Japanese shipyards facing up to the reality of a changing world

Mergers, cuts and a renewed focus on China as shipbuilding giants fight for survival

K awasaki Heavy Industries' decision to switch some of its focus from its home base in Japan and more towards China is another signal that the shipbuilding crisis is forcing companies to make radical changes.

A simultaneous move by rival Mitsubishi Heavy Industries to cement a domestic alliance with Imabari Shipbuilding and Namura Shipbuilding tells the same story.

Like a cartoon character that has sprinted off the edge of a cliff and is still treading air, Japanese shipyards have run out of road.

This is a repeat of the way the national steel industry was forced to consolidate in the past, while the big liner companies have also started to consolidate to survive.

Japanese yards won their lowest level of foreign orders for nearly a quarter of a century in 2016. The country that once built more than half of the world’s ships has seen its share slump to less than 20%.

Japan has struggled to compete with lower-cost competition and has had to deal with the impact of a rising yen against the dollar.

And yet Japan recently overtook South Korea in the number of orders it has taken for the first time since 1999, latest figures from Clarksons show.

South Korean and Chinese builders have themselves run up big financial losses and been forced to shut facilities too.

DSME is looking at cutting 1,000 more jobs and reducing wages by a quarter to try to put the shipyard business on an even keel.

A $6bn proposed rescue offer for DSME from the government-backed Korea Development Bank in recent weeks has led to criticism in Japan about unfair subsidies.

Certainly there is still too much capacity and there are too few orders worldwide. Government help can just perpetuate a problem.

Kawasaki, under the new leadership of Yoshinori Kanehana, has to some extent been living on borrowed time since it failed to tie up its own consolidation deal — a merger with Mitsui Shipbuilding & Engineering and IHI Corp.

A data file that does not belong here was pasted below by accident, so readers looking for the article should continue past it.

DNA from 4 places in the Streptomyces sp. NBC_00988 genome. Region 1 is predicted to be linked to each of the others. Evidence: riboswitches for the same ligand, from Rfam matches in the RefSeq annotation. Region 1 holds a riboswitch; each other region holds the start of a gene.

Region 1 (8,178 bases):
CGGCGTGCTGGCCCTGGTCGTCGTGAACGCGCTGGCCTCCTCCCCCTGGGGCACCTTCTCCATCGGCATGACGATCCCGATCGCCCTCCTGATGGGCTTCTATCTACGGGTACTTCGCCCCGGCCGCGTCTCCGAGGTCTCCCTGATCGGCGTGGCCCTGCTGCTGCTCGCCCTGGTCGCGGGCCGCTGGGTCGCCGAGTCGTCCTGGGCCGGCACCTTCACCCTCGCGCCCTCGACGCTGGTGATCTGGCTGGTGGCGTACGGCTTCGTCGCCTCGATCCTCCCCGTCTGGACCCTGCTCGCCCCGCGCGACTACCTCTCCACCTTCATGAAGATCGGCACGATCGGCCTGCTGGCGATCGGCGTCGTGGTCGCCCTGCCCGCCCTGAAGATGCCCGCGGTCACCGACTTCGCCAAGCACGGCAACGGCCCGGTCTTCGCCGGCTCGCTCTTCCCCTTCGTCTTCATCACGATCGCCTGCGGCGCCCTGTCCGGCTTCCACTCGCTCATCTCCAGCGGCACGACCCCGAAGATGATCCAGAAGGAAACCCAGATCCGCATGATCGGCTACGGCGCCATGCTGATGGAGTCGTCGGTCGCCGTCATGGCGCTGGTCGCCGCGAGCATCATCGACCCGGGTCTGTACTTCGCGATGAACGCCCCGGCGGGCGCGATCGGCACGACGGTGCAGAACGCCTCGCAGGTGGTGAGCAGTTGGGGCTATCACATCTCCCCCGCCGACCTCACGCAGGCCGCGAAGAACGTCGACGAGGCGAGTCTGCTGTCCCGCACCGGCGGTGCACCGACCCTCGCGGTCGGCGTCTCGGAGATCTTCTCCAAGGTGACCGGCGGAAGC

Kawasaki has been struggling to bring in dry bulk orders to its Kobe yard, against competition with much cheaper Chinese facilities.

The Sakaide shipyard, which specialises in higher-tech vessels such as LNG carriers, has been doing relatively well but the Kawasaki group has also suffered from its offshore yard connections, with a Brazilian market devastated by low oil prices and the Car Wash bribery scandal.

There had been speculation that Kawasaki, a huge conglomerate that is also active in the aerospace, defence and motorcycle sectors, might abandon shipbuilding completely. The other alternative was to have another go at merging. But it has shied away from both options.

Instead, Kanehana, who took over as president from Shigeru Murayama last summer, has decided to downsize Kawasaki by 30%, partly by shutting one of its two docks at Sakaide before the end of this decade. Hundreds of workers will go, although the company is hoping that most job losses will be through retirement and voluntary redundancy.

Kawasaki has also decided that if it cannot beat China, it must join it. The Japanese firm is to concentrate more in future on its existing joint ventures there, Nantong Cosco KHI Engineering Co (Nacks) and Dalian Cosco KHI Shipbuilding Co (Dacks). In the past, these two businesses have been run at arm's length but in future, Kawasaki will be much more hands-on, helping to procure parts and, more controversially, push into higher-value vessels such as LNG carriers.

Meanwhile, Mitsubishi will hope it can find a better equilibrium by sharing components, ship designs, innovative technology and workforces with Imabari and Namura. The two smaller firms are already more competitive than Mitsubishi.

There are still hopes that Oshima Shipbuilding will join forces with the new Mitsubishi alliance. Meanwhile, some observers will ask whether the Kawasaki strategy will save itself but at the expense of boosting China, which already boasts the world’s largest orders backlog.